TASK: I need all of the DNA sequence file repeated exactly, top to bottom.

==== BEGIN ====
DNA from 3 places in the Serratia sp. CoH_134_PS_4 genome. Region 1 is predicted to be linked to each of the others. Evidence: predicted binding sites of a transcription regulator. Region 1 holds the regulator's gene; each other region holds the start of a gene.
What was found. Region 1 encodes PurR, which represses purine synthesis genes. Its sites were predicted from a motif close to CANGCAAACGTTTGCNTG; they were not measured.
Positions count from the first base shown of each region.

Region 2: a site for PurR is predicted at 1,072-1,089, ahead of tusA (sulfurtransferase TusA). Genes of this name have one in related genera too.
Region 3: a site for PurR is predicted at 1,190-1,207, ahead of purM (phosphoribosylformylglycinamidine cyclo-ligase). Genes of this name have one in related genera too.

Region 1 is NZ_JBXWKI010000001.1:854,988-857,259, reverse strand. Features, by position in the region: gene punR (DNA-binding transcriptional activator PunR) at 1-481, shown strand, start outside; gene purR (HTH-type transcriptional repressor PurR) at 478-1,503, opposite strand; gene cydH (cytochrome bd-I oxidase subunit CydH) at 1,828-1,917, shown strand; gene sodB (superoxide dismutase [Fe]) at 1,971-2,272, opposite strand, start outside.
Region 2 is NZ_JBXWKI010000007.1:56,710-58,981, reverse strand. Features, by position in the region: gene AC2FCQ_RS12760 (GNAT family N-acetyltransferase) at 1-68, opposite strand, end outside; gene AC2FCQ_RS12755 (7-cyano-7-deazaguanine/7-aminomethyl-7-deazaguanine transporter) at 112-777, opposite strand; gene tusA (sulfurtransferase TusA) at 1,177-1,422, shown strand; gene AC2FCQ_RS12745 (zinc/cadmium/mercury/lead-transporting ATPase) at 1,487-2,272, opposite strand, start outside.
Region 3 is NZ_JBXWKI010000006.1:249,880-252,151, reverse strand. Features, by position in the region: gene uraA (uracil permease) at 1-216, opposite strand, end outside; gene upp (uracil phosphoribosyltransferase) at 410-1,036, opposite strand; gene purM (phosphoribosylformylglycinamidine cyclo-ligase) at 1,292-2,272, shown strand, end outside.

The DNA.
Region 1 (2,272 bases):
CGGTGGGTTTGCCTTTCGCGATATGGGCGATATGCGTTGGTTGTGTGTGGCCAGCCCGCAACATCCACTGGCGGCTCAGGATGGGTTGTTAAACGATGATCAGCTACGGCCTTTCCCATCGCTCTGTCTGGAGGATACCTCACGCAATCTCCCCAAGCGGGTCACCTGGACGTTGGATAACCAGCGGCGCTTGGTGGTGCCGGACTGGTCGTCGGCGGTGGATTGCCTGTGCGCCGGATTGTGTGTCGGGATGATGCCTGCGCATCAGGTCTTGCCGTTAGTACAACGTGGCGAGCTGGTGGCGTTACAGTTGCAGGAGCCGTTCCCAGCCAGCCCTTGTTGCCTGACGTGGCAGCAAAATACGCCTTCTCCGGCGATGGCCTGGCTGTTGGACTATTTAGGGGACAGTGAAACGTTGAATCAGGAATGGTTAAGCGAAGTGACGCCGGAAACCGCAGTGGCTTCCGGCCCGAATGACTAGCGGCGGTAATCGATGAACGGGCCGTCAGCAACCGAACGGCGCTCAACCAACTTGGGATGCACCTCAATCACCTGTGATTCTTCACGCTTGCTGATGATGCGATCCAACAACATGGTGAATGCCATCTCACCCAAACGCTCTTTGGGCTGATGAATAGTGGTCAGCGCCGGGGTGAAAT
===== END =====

DNA from 3 places in the Serratia sp. CoH_134_PS_4 genome. Region 1 is predicted to be linked to each of the others. Evidence: predicted binding sites of a transcription regulator. Region 1 holds the regulator's gene; each other region holds the start of a gene.
What was found. Region 1 encodes PurR, which represses purine synthesis genes. Its sites were predicted from a motif close to CANGCAAACGTTTGCNTG; they were not measured.
Positions count from the first base shown of each region.

Region 2: a site for PurR is predicted at 1,072-1,089, ahead of tusA (sulfurtransferase TusA). Genes of this name have one in related genera too.
Region 3: a site for PurR is predicted at 1,190-1,207, ahead of purM (phosphoribosylformylglycinamidine cyclo-ligase). Genes of this name have one in related genera too.

Region 1 is NZ_JBXWKI010000001.1:854,988-857,259, reverse strand. Features, by position in the region: gene punR (DNA-binding transcriptional activator PunR) at 1-481, shown strand, start outside; gene purR (HTH-type transcriptional repressor PurR) at 478-1,503, opposite strand; gene cydH (cytochrome bd-I oxidase subunit CydH) at 1,828-1,917, shown strand; gene sodB (superoxide dismutase [Fe]) at 1,971-2,272, opposite strand, start outside.
Region 2 is NZ_JBXWKI010000007.1:56,710-58,981, reverse strand. Features, by position in the region: gene AC2FCQ_RS12760 (GNAT family N-acetyltransferase) at 1-68, opposite strand, end outside; gene AC2FCQ_RS12755 (7-cyano-7-deazaguanine/7-aminomethyl-7-deazaguanine transporter) at 112-777, opposite strand; gene tusA (sulfurtransferase TusA) at 1,177-1,422, shown strand; gene AC2FCQ_RS12745 (zinc/cadmium/mercury/lead-transporting ATPase) at 1,487-2,272, opposite strand, start outside.
Region 3 is NZ_JBXWKI010000006.1:249,880-252,151, reverse strand. Features, by position in the region: gene uraA (uracil permease) at 1-216, opposite strand, end outside; gene upp (uracil phosphoribosyltransferase) at 410-1,036, opposite strand; gene purM (phosphoribosylformylglycinamidine cyclo-ligase) at 1,292-2,272, shown strand, end outside.

The DNA.
Region 1 (2,272 bases):
CGGTGGGTTTGCCTTTCGCGATATGGGCGATATGCGTTGGTTGTGTGTGGCCAGCCCGCAACATCCACTGGCGGCTCAGGATGGGTTGTTAAACGATGATCAGCTACGGCCTTTCCCATCGCTCTGTCTGGAGGATACCTCACGCAATCTCCCCAAGCGGGTCACCTGGACGTTGGATAACCAGCGGCGCTTGGTGGTGCCGGACTGGTCGTCGGCGGTGGATTGCCTGTGCGCCGGATTGTGTGTCGGGATGATGCCTGCGCATCAGGTCTTGCCGTTAGTACAACGTGGCGAGCTGGTGGCGTTACAGTTGCAGGAGCCGTTCCCAGCCAGCCCTTGTTGCCTGACGTGGCAGCAAAATACGCCTTCTCCGGCGATGGCCTGGCTGTTGGACTATTTAGGGGACAGTGAAACGTTGAATCAGGAATGGTTAAGCGAAGTGACGCCGGAAACCGCAGTGGCTTCCGGCCCGAATGACTAGCGGCGGTAATCGATGAACGGGCCGTCAGCAACCGAACGGCGCTCAACCAACTTGGGATGCACCTCAATCACCTGTGATTCTTCACGCTTGCTGATGATGCGATCCAACAACATGGTGAATGCCATCTCACCCAAACGCTCTTTGGGCTGATGAATAGTGGTCAGCGCCGGGGTGAAAT